Day 1: Dog Vomiting and Diarrhea

Welcome to Day 1 of this 4 Day course. We hope you find the tips helpful. Today we are going to talk about what to do if your dog has diarrhea or if they are vomiting.

Pointer #1
Young animals can
easily die from dehydration
so make sure to offer
liquids at all times

Part 1: Dog Diarrhea

What is Diarrhea?

It is not unusual for a dog to have the occasional bout of diarrhea. This usually happens when your dog has eaten something that does agree with the stomach and irritates it.

Sometimes you may even see blood, depending on how irritated the intestinal lining is.

Clinical signs that you need to be aware of include:

>loss of appetite >vomiting >weakness >fever >the need to defecate several times daily as well as continuing to strain after defecating.

The main issues with diarrhea it that it causes fluid loss which can lead to severe dehydration, acid-base imbalances, and electrolyte problems.

When to see the vet

If your dog has had diarrhea AND vomiting AND does not want to drink water, you should call your vet as soon as you can.

What Causes Diarrhea?

There are many things that can cause diarrhea in dogs. The main ones are stress, diet changes, and eating garbage.

Other causes can include consuming chemicals, food allergies, medication reaction, parasites, inflammatory bowel disease, pancreatitis, etc.

What to do

Pointer #2
Most cases of diarrhea
can be treated at home
by restricting food for 24hrs.

The majority of diarrhea cases can be handled at home. Just withhold food for 24 hours, but make sure water is always available.

Once the diarrhea stops, feed your dog in small meals of a bland diet like cooked rice and chicken.

After that, just slowly switch back to a normal diet.

***In puppies with severe diarrhea, withholding food should not be done without consulting a veterinarian because these small animals are very prone to low blood sugar and dehydration.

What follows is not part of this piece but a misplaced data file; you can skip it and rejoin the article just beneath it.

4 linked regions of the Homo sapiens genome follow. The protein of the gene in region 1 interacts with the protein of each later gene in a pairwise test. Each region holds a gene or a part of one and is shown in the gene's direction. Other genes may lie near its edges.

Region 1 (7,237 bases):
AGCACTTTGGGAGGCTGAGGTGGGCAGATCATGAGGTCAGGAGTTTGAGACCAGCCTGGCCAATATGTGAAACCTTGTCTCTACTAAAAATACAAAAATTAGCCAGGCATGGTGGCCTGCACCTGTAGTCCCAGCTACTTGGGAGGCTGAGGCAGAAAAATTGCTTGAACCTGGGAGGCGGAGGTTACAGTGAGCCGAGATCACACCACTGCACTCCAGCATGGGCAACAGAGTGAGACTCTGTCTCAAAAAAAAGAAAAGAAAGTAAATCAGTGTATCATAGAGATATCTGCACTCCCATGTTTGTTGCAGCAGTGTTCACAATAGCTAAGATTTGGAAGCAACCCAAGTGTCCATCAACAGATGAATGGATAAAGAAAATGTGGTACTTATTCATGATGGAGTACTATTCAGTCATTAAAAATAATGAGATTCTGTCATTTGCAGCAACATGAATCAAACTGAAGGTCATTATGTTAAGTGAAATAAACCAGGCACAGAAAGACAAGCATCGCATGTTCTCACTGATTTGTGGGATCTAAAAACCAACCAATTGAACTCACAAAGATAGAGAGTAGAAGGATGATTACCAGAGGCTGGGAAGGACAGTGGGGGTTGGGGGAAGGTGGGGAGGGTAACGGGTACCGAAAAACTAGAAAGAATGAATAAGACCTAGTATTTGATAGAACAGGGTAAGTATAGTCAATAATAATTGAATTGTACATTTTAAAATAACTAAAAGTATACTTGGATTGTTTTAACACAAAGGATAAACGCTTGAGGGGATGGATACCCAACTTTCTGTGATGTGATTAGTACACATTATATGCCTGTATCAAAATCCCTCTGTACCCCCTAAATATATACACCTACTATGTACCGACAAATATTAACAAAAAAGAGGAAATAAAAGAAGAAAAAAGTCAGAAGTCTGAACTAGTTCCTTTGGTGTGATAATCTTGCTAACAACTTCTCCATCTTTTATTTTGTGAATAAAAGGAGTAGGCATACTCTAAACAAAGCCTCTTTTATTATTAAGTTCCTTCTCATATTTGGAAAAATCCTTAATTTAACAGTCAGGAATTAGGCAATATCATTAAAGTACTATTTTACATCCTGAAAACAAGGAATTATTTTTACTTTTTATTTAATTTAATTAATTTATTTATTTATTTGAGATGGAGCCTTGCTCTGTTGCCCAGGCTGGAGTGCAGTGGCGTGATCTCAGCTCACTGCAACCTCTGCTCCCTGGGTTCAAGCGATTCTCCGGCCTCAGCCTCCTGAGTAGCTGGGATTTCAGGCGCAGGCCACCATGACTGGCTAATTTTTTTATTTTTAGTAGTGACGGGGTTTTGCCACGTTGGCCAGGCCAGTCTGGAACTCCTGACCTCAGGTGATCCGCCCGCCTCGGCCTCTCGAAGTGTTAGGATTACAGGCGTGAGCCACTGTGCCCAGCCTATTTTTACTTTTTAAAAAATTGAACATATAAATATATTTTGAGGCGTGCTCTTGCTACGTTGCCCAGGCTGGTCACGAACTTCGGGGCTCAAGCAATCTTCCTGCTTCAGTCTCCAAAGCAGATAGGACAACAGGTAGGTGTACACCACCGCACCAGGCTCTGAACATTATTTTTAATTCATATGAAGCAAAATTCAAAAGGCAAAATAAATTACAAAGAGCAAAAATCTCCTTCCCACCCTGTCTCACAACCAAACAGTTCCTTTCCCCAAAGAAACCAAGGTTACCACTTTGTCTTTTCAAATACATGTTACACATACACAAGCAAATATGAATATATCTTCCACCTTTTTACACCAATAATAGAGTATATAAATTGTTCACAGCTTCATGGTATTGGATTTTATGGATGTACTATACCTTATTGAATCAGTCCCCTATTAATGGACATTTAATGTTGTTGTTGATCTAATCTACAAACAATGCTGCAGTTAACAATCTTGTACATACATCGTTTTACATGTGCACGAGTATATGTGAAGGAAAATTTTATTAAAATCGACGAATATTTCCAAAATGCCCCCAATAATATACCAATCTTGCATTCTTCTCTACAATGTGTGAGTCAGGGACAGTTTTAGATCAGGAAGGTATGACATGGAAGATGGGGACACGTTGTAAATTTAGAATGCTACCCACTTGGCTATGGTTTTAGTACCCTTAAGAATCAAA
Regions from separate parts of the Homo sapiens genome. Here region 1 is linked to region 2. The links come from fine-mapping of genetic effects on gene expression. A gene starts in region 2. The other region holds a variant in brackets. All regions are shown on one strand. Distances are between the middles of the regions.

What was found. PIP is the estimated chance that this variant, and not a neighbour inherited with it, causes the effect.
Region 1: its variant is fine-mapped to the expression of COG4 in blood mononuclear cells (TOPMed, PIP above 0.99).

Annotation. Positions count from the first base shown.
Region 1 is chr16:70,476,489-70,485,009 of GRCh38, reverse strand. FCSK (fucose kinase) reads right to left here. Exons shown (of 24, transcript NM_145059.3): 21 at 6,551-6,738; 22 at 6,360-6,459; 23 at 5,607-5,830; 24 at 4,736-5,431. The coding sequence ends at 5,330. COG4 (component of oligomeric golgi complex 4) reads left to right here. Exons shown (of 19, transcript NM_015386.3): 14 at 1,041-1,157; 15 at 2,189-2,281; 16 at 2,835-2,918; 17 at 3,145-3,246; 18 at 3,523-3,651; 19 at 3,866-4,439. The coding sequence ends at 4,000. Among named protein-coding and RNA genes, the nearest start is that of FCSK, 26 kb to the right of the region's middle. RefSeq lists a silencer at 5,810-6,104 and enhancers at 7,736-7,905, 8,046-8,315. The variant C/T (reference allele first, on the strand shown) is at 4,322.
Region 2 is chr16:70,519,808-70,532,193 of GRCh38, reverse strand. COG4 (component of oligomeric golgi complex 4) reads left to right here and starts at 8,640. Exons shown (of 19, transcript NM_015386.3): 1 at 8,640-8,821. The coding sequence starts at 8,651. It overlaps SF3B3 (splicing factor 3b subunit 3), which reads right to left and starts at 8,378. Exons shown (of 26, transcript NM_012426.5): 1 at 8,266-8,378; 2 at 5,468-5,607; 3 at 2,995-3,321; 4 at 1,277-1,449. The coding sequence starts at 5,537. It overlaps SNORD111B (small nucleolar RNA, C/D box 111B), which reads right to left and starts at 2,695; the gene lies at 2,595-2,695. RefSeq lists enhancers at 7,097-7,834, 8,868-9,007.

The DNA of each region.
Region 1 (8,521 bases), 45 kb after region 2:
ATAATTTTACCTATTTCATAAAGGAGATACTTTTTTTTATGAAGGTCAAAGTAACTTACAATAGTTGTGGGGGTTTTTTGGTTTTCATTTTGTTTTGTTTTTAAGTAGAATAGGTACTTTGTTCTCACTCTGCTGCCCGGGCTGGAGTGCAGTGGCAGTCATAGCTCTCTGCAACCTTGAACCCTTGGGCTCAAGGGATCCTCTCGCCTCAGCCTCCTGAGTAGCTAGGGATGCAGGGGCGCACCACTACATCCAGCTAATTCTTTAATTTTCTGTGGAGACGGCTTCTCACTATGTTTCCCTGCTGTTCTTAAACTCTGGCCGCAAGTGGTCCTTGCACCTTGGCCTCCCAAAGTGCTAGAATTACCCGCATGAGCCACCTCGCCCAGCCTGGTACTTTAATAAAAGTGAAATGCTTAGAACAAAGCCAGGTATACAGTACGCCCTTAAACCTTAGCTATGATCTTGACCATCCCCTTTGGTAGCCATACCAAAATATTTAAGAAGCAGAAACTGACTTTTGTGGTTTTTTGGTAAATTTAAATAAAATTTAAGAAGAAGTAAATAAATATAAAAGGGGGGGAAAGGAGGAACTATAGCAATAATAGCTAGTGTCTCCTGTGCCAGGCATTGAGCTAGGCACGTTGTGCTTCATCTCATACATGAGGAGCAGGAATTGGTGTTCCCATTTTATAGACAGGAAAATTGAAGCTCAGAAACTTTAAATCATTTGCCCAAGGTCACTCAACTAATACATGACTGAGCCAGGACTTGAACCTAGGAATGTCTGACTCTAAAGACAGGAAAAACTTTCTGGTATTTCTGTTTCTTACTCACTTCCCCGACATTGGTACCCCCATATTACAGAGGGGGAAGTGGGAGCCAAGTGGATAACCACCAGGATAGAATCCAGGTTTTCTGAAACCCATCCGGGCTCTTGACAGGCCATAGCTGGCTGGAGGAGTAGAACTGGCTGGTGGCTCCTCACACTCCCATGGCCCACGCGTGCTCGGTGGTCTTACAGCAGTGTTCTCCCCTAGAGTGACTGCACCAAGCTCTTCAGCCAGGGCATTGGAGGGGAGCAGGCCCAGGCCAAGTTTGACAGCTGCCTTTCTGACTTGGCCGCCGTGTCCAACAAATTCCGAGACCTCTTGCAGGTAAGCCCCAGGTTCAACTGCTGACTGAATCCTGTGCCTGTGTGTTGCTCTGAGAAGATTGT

Some holistic remedies can possibly give some relief for pets suffering from diarrhea. Most herbal remedies are safe, and some can be quite effective to help restore your dog's digestive tract back to health.

Some herbs that might help a dog that has diarrhea include plantagomjor and alchemilla vulgaris.

Homeopathic remedies like sulfur, podophyllium, and arsen alb can help to restore gastrointestinal movements back to normal.

Tips to prevent diarrhea in dogs:

>Feed your dog high quality, commercial pet food or a well balanced all natural diet that contains all the essential vitamins, minerals and nutrients

>Avoid feeding your dog table scraps, bones or snacks and exclude bran, sugar and lactose products from his diet

>If your dog has loose stools, give his stomach a rest by withholding food for at least 24 hours and water for 12 hours – this will help to ease an irritated stomach

>After your pet’s fast, feed him a bland diet of cooked rice with skinless chicken and follow with small amounts of plain yogurt which contains natural bacterial cultures and soothes the bowel

>Try not to make any sudden changes to your dog’s diet – introduce new foods gradually by adding it to old food. It should take 3 – 5 days to introduce a new diet

>Inspect your dog’s stool daily for abnormalities such as loose stools, blood or mucus in stools

>Ensure that your dog is de-wormed regularly